Here It Comes: The Next Meltdown

emerging-markets-crash-1400x788The average cycle time between financial crashes is ten years. A decade is about as long as it takes for bad debts to be purged, for financial risk-taking to swing from appetite to aversion and back to appetite again. In other words, the world is about due for some trouble. The only question – usually – is where the epicentre will be. But that’s easy: it will be in the emerging economies.

First published on CapX: read more here.

 

Russia’s World of Digital Control

red-web-1400x788In the English language the words ‘spy’ and ‘Russia’ are fellow travellers. The Russian state is secretive by nature and the methods of the secret state are the methods of the spy services: surveillance, interception, and information control. All of these techniques are part of the political management system of Putin’s Russia, and they have all been greatly enhanced in the last fifteen years. Thanks to two outstanding Russian journalists, Irina Borogan and Andrei Soldatov, we now know much more about how Russia uses and co-opts the worlds of digital communication and information flow to monitor its citizens at home, and shape their world view. On a recent visit to London, Borogan and Soldatov joined CapX for a conversation about their recent book The Red Web on Russia’s domestic programme of surveillance and censorship.

First published on CapX: read more here.

Chinese Competition? You Ain’t Seen Nothing Yet

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What’s the biggest economic risk from China? A GDP growth crash? A bond price meltdown? Low-cost knock-off competition? Copyright theft and counterfeiting? Actually it is quite likely that the answer is none of the above. The biggest risk from China is competition, but not the sort of cheap-and-cheerful competition that Western companies have grown used to. It’s something much more scary than that.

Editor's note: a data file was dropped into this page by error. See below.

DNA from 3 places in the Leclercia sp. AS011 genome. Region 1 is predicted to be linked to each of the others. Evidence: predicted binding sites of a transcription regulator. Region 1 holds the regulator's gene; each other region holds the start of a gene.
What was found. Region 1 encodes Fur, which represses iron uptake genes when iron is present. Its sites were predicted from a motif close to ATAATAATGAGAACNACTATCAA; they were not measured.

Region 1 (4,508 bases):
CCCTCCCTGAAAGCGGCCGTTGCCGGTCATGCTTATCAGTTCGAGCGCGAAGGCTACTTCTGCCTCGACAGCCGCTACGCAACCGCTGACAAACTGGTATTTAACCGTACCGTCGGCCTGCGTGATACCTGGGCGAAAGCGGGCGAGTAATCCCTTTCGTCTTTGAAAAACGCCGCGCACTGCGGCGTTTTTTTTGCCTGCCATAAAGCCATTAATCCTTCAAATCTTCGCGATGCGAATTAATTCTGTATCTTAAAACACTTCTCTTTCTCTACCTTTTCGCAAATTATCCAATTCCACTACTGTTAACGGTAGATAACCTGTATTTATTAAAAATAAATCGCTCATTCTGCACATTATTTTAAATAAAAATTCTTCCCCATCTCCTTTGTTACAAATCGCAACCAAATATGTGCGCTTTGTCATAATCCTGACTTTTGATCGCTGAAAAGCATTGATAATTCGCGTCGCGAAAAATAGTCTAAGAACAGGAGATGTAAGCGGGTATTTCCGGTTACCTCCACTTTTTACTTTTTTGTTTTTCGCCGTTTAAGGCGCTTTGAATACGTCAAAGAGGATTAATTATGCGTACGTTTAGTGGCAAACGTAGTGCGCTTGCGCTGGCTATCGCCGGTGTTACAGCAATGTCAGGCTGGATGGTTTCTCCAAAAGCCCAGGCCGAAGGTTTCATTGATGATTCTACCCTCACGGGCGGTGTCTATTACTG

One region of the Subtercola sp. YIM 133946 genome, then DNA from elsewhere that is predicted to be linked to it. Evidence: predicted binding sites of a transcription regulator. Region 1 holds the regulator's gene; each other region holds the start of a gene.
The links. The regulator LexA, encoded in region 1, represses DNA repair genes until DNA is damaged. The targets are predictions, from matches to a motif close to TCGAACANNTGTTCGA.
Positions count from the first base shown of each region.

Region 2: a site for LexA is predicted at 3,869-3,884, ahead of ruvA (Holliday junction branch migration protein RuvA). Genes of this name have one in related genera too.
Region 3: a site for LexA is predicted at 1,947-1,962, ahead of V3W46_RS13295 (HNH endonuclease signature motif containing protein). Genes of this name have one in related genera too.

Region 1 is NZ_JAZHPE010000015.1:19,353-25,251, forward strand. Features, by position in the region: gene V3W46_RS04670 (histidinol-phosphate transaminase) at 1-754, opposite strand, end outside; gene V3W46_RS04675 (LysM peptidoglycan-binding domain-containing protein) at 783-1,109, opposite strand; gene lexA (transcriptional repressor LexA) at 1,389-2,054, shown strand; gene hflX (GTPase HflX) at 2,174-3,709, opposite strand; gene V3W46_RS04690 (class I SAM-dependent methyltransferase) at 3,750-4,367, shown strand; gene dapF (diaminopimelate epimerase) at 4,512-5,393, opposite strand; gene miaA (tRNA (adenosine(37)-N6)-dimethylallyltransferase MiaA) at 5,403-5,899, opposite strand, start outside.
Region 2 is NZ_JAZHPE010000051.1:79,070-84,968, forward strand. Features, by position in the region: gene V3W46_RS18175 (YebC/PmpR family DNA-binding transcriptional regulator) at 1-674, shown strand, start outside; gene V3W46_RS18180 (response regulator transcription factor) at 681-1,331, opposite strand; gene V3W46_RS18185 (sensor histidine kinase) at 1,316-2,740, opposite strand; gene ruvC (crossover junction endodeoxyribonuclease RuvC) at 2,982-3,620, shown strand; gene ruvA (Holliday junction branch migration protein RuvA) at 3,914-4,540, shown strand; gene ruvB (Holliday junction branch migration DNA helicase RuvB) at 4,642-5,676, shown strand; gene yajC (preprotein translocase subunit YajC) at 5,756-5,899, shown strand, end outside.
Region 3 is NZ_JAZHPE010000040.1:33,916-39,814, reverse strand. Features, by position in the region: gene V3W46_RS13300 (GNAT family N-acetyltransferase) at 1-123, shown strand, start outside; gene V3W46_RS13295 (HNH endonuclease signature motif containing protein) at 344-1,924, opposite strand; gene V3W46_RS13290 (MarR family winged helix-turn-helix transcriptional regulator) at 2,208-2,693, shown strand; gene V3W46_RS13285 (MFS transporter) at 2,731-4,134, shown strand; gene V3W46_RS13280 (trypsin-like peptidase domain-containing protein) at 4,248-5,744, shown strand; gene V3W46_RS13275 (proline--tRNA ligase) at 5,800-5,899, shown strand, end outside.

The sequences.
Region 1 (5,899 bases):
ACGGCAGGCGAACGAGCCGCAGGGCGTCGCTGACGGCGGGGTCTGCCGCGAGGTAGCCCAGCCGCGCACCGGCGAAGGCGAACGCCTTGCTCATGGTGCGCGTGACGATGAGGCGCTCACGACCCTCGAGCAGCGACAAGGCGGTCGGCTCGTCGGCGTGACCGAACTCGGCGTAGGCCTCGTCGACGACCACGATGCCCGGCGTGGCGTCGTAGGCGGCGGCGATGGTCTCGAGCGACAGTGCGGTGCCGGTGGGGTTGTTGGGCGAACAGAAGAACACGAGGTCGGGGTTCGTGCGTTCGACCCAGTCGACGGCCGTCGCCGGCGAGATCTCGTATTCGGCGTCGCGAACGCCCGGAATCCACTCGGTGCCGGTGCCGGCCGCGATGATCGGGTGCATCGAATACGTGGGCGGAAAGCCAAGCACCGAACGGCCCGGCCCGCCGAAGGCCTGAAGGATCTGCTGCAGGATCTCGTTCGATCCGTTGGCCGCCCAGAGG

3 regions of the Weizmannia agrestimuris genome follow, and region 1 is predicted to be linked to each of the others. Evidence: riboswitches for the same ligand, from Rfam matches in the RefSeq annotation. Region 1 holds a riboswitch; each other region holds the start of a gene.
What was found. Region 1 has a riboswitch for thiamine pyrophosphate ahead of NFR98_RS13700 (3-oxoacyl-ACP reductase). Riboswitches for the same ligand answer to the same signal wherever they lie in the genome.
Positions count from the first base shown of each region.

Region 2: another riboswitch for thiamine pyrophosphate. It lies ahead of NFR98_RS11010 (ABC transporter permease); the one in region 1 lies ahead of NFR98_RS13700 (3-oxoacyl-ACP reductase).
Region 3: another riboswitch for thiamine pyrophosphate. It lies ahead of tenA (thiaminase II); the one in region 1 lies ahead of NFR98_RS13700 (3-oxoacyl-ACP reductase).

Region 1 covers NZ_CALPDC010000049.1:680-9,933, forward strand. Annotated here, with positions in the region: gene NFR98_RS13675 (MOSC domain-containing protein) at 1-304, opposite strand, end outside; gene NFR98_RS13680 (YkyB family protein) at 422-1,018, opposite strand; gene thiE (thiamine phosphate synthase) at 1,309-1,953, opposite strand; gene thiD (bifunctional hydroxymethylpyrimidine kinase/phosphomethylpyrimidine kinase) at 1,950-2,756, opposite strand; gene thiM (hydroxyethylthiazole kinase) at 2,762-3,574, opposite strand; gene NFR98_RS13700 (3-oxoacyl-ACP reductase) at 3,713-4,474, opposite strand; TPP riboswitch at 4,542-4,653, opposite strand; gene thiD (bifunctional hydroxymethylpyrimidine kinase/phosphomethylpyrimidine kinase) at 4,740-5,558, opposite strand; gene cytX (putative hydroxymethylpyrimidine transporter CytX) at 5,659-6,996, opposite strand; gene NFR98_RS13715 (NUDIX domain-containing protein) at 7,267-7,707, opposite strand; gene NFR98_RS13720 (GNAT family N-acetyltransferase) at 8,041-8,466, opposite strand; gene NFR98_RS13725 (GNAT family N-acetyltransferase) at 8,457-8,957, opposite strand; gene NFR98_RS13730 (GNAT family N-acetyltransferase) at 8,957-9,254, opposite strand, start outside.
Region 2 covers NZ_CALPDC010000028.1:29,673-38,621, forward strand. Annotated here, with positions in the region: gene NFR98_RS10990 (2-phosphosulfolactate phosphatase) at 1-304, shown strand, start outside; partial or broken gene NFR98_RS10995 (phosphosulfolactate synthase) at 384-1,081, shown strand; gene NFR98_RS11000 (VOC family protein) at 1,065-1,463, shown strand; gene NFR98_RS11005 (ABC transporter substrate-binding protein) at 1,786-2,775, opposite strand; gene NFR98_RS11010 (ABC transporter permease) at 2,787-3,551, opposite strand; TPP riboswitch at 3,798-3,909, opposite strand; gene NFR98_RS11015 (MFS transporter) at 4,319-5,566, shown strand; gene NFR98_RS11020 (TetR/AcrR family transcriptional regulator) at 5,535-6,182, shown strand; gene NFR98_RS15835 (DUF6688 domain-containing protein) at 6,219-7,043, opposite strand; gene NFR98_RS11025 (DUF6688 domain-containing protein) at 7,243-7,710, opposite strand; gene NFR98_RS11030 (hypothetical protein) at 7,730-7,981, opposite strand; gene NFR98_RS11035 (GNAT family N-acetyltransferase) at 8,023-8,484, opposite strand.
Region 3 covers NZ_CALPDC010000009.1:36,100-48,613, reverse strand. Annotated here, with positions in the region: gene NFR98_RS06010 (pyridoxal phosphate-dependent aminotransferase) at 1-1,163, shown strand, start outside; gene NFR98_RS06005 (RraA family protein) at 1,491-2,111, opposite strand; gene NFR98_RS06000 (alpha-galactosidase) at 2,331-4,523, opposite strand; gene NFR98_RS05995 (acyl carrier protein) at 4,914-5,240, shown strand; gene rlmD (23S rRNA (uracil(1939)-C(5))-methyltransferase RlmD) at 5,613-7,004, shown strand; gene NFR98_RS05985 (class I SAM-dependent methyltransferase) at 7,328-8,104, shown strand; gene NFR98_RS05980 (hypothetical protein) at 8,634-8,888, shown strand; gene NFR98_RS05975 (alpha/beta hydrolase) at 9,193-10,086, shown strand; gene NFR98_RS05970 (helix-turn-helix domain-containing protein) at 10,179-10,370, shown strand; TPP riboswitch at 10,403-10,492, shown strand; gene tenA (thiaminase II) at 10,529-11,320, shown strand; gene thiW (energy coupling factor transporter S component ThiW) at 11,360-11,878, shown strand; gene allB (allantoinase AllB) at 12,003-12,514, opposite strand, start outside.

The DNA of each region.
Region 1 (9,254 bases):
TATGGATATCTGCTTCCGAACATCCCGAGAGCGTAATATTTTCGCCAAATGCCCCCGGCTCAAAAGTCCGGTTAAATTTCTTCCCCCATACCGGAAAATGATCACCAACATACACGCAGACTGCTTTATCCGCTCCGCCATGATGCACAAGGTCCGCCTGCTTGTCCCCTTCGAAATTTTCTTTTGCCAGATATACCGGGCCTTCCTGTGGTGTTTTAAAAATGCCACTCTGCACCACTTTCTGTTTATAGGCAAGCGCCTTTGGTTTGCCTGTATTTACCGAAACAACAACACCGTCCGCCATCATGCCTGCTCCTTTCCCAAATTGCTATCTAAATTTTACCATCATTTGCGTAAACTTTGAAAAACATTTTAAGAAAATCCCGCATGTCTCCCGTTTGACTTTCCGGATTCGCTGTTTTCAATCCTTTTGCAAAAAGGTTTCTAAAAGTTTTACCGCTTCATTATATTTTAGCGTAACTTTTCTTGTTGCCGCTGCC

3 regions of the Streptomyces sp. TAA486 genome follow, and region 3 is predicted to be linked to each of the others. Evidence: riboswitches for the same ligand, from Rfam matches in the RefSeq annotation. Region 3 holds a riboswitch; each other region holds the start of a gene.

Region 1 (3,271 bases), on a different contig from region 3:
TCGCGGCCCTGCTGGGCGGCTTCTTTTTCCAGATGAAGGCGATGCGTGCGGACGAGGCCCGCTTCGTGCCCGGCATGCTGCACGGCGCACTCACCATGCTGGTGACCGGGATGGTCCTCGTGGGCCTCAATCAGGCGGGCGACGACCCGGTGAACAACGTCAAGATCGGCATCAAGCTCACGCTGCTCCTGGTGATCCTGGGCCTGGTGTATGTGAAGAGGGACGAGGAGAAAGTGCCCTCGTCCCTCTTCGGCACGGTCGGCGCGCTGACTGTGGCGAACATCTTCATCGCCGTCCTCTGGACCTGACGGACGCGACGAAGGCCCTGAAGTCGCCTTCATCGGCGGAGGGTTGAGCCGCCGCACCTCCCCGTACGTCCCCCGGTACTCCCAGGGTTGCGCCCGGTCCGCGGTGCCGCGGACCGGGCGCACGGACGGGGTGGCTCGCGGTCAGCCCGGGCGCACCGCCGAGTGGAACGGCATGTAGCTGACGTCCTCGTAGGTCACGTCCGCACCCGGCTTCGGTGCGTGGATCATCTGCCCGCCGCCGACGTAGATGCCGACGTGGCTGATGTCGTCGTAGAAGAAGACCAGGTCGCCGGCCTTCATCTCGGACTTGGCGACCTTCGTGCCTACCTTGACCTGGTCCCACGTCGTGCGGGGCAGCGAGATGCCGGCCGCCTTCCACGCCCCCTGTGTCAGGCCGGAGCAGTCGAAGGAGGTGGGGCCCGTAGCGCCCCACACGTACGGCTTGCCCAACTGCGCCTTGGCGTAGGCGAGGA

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White Is The New Amber

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Edmund de Waal, a celebrated potter and ceramicist who had one of the literary hits of 2010 with his biographical memoir The Hare with Amber Eyes has now written a study of the remarkable history and nature of porcelain. De Waal has devoted much of his working life to porcelain, and this is not a mere history of the white ceramic that helped shape the wealth of nations from its discovery in China more than two thousand years ago. It is an attempt to capture the inner nature of porcelain, its power to mesmerise and to bankrupt its addicts.

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China Hasn’t Crashed. Yet.

1chinaFor as long as I can remember I have been reading financial reports about the coming ‘hard landing’ in China – and explanations from the financial wizardry as to why there won’t be a hard landing as long as the Communist Party is in charge and in funds. Last week it seemed that the wizardry had finally been proved wanting, with consecutive days of near 10% falls in the mainland and Hong Kong stock markets, and enough downs and ups in Western markets to make it seem as if the day of doom was close to hand. Is this the end of the China boom? Is it the beginning of the next recession? Could this be the final, violent phase of the global crash that began in 2007?

First published in Capx.co: read more here

Corbyn Has Found the Fear

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Jeremy Corbyn, an awkward unclubbable left-wing activist who thinks Venezuela is the model of how a society should be managed, is coming closer to winning the leadership of the Labour Party, Britain’s main opposition party. Of all possible responses from Labour to its humiliation in the recent general election, the Corbyn surge is the least-expected. The Conservatives cannot believe their luck. The focus-group centrists of Labour are banging their heads on their keyboards in despair. The great mass of disinterested onlookers are going ‘what? who? why?’, before changing channel. And Corbyn surges on.